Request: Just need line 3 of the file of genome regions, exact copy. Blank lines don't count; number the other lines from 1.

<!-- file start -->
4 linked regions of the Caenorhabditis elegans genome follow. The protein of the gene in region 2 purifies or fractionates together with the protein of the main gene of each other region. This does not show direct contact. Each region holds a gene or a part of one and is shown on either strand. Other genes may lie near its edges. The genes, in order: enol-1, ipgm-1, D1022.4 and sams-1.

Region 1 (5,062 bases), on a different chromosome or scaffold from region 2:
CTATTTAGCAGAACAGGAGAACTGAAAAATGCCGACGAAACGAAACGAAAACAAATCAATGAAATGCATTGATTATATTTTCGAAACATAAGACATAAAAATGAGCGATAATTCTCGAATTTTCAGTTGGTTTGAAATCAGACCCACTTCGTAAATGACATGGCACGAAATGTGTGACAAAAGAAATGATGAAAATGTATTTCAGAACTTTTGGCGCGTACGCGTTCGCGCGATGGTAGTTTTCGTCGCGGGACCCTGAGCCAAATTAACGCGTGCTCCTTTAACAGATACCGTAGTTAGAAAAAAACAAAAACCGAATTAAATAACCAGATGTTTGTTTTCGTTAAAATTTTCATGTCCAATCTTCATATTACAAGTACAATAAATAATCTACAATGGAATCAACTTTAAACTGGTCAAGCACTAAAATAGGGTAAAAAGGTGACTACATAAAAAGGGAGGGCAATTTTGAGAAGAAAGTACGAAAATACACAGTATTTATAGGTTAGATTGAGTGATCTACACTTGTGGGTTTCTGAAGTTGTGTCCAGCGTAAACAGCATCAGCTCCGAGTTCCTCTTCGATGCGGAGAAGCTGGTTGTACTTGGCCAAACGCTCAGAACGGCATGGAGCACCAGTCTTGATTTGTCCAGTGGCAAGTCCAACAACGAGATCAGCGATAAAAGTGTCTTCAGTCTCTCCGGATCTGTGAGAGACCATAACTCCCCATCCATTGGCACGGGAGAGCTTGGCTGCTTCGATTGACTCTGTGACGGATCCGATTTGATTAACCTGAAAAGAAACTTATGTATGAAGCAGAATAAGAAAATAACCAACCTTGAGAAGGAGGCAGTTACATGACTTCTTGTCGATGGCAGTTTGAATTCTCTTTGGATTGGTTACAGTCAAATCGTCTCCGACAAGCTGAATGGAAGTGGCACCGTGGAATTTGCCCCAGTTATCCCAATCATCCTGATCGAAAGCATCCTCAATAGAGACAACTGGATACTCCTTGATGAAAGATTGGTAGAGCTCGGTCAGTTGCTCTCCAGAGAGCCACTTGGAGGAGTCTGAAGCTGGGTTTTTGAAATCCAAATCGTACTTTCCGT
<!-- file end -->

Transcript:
CTATTTAGCAGAACAGGAGAACTGAAAAATGCCGACGAAACGAAACGAAAACAAATCAATGAAATGCATTGATTATATTTTCGAAACATAAGACATAAAAATGAGCGATAATTCTCGAATTTTCAGTTGGTTTGAAATCAGACCCACTTCGTAAATGACATGGCACGAAATGTGTGACAAAAGAAATGATGAAAATGTATTTCAGAACTTTTGGCGCGTACGCGTTCGCGCGATGGTAGTTTTCGTCGCGGGACCCTGAGCCAAATTAACGCGTGCTCCTTTAACAGATACCGTAGTTAGAAAAAAACAAAAACCGAATTAAATAACCAGATGTTTGTTTTCGTTAAAATTTTCATGTCCAATCTTCATATTACAAGTACAATAAATAATCTACAATGGAATCAACTTTAAACTGGTCAAGCACTAAAATAGGGTAAAAAGGTGACTACATAAAAAGGGAGGGCAATTTTGAGAAGAAAGTACGAAAATACACAGTATTTATAGGTTAGATTGAGTGATCTACACTTGTGGGTTTCTGAAGTTGTGTCCAGCGTAAACAGCATCAGCTCCGAGTTCCTCTTCGATGCGGAGAAGCTGGTTGTACTTGGCCAAACGCTCAGAACGGCATGGAGCACCAGTCTTGATTTGTCCAGTGGCAAGTCCAACAACGAGATCAGCGATAAAAGTGTCTTCAGTCTCTCCGGATCTGTGAGAGACCATAACTCCCCATCCATTGGCACGGGAGAGCTTGGCTGCTTCGATTGACTCTGTGACGGATCCGATTTGATTAACCTGAAAAGAAACTTATGTATGAAGCAGAATAAGAAAATAACCAACCTTGAGAAGGAGGCAGTTACATGACTTCTTGTCGATGGCAGTTTGAATTCTCTTTGGATTGGTTACAGTCAAATCGTCTCCGACAAGCTGAATGGAAGTGGCACCGTGGAATTTGCCCCAGTTATCCCAATCATCCTGATCGAAAGCATCCTCAATAGAGACAACTGGATACTCCTTGATGAAAGATTGGTAGAGCTCGGTCAGTTGCTCTCCAGAGAGCCACTTGGAGGAGTCTGAAGCTGGGTTTTTGAAATCCAAATCGTACTTTCCGT